Don’t worry if you can’t stay overnight, you are more than welcome to come just to stargaze and socialise with us or turn up early in the morning to watch the sunrise.

This is a free event but if you would like to make a donation to the crowd funding for DNPA’s appeal that would be greatly appreciated.

Crowd Funder Link


The following information gives details for the various locations we are suggesting. Please let us know you are coming by responding to this events page. Car parking spots are suggestions only and beginning of the guided walk to camp. All locations have been picked because they have multiple car parks serving them and all campsites have grid references in case you want to make your own way there. If doing so make sure your experienced at Dartmoor navigation and can easily cover the distance planned.

Cullever Steps, Okehampton (18th Feb at 16:30)

Park at the Row Tor Car Park (SX596923) which is on past the Army Camp entrance, over the cattle grid and straight on up the hill. There is lots of parking on the right-hand side of the road at the top of the hill. Meeting at 16:30 to leave at 17:00.

It is an easy 10-15min walk to the campsite at Cullever Steps (SX606922) along a road and down a track. The track is a little uneven and rocky. For those not camping, we will lead a group back to the carpark, but those who do decide to camp, you can pitch your tent and enjoy the stargazing. There could be an opportunity to awake early and watch the sunrise for those who want to before we lead you back to the car park in the morning.

Sheepstor (23rd Feb at 16:00)

Park at the main Car Park for Burrator Reservoir (SX568689) for roughly 16:00 to leave at 16:30
The walk is medium sized over mixed terrain. It starts off through the woods on tracks, over a style and up a steep bit of moorland to the campsite (SX565682). If you are not camping, you are welcome to join us but this isn’t the best location if you’re not experienced at walking on the Moors in the dark and are no good at navigation. For those camping, pitch for the night and enjoy the evening. We will guide you back in the morning.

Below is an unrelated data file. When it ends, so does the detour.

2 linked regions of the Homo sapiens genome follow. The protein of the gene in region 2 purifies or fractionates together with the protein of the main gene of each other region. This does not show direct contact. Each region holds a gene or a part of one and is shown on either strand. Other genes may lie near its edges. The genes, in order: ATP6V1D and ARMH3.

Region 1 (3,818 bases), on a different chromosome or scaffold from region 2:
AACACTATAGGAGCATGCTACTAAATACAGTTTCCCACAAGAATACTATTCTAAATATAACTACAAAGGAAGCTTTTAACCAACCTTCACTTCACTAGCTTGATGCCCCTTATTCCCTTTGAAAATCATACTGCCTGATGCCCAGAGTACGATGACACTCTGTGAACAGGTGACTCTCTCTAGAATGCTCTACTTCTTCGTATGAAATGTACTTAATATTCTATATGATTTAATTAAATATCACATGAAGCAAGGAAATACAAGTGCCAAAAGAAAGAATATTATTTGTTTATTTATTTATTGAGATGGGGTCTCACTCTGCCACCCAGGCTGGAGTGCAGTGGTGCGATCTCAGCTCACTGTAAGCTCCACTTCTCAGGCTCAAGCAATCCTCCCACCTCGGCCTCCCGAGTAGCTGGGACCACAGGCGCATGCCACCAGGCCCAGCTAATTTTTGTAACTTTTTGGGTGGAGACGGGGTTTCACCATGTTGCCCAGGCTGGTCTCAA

Hayne down/Bowerman’s nose (25th Feb at 16:00)

Park at the Hound Tor Car Park (sx739792) for roughly 16:00 to leave at 16:30
From the car park it is a medium walk along a metaled road (caution there are many deep potholes in the road to Hayne down) From the gated road entrance to the moor, take a right up to Hayne down. This is a 0.69km walk across moorland, the bridle way is shown on OS maps. At the summit (SX741803) there is ample space to wild camp. The area has incredible views on clear days, boasting views of some of Dartmoor’s most iconic Tors. And by night it offers one of the best views of unpolluted skies on Dartmoor. We will lead you back down in the morning. Anyone just coming for the evening will have to make your own way back to the car so plan accordingly, I don’t suggest you do this unless used to night time Dartmoor navigation. Make sure you have a torch.

Kit List

Items Guidance

  • Rucksack: With waterproof liner inside, Advised to be about 60-70L to be able to carry all the individual items.
  • Tent: Lightweight, small tent Big enough for your party, can be carried in/on your backpack, the spots are exposed so make sure they can take a bit of wind. Bivy bags can be used.

Clothing for 2 days

  • Base layer x 2: Wicking type material to remove perspiration.
  • Mid layer – shirt or synthetic sweatshirt or microfleece x 2. Made of substantial material with long sleeves. Not cotton or fashion hoodie (as they are not generally weather resistant!).
  • Insulation layer – Substantial fleece or softshell. Thick fleece or softshell material. Not a down jacket, unless you are experienced in keeping these dry.
  • Trousers x 2: To be wind resistant and ideally quick drying. Sports leggings/track suits/jogging trousers/jeans are not ideal for the moors weather.